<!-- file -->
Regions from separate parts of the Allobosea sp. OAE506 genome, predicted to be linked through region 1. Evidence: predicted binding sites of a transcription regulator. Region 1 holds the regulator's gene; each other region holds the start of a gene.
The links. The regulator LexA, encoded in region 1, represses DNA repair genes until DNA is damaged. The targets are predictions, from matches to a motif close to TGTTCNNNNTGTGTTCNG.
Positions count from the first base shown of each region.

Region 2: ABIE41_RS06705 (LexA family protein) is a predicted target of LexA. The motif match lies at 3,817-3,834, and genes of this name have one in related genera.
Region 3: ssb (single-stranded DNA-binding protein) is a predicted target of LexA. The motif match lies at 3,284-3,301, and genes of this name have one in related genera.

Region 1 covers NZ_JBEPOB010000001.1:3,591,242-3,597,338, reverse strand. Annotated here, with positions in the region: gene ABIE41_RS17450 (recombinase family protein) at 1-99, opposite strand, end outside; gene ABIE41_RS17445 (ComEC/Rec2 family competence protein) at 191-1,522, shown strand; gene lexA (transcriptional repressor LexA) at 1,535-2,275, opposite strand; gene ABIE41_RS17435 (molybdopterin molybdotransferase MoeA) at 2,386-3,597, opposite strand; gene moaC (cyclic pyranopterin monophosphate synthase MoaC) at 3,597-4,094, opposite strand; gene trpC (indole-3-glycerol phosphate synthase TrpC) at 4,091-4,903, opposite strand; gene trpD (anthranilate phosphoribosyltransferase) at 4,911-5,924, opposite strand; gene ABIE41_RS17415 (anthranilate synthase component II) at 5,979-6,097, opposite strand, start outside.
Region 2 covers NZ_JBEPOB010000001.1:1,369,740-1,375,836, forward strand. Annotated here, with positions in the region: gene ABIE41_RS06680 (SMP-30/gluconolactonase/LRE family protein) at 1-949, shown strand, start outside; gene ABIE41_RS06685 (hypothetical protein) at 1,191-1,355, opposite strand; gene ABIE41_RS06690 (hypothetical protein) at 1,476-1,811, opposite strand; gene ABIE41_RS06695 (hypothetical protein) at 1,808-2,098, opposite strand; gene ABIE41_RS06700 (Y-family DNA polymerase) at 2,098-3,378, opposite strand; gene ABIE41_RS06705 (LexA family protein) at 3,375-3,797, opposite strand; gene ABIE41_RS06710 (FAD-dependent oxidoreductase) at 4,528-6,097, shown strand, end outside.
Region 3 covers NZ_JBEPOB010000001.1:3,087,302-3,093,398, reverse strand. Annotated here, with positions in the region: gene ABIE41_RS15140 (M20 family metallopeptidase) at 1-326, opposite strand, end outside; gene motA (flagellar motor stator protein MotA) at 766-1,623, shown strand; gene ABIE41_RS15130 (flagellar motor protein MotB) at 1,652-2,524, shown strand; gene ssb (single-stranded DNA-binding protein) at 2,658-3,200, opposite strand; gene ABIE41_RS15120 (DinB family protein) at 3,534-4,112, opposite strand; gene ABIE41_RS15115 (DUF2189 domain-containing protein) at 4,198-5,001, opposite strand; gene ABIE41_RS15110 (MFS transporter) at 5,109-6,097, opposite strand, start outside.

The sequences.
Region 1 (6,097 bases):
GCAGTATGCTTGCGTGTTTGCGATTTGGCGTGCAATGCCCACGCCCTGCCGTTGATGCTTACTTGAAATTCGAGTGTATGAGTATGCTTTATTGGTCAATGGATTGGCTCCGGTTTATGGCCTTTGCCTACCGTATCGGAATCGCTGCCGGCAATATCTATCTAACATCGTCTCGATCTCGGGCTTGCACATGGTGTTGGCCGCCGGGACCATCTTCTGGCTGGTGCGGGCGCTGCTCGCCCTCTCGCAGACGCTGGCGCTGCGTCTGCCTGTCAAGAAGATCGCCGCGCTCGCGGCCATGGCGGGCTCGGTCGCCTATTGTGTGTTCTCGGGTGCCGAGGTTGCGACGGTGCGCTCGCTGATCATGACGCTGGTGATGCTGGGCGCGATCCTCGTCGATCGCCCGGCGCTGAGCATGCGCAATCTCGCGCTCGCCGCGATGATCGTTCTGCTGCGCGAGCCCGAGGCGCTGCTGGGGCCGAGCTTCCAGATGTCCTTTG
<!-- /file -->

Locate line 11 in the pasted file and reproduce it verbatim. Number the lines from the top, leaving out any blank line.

GCAGTATGCTTGCGTGTTTGCGATTTGGCGTGCAATGCCCACGCCCTGCCGTTGATGCTTACTTGAAATTCGAGTGTATGAGTATGCTTTATTGGTCAATGGATTGGCTCCGGTTTATGGCCTTTGCCTACCGTATCGGAATCGCTGCCGGCAATATCTATCTAACATCGTCTCGATCTCGGGCTTGCACATGGTGTTGGCCGCCGGGACCATCTTCTGGCTGGTGCGGGCGCTGCTCGCCCTCTCGCAGACGCTGGCGCTGCGTCTGCCTGTCAAGAAGATCGCCGCGCTCGCGGCCATGGCGGGCTCGGTCGCCTATTGTGTGTTCTCGGGTGCCGAGGTTGCGACGGTGCGCTCGCTGATCATGACGCTGGTGATGCTGGGCGCGATCCTCGTCGATCGCCCGGCGCTGAGCATGCGCAATCTCGCGCTCGCCGCGATGATCGTTCTGCTGCGCGAGCCCGAGGCGCTGCTGGGGCCGAGCTTCCAGATGTCCTTTG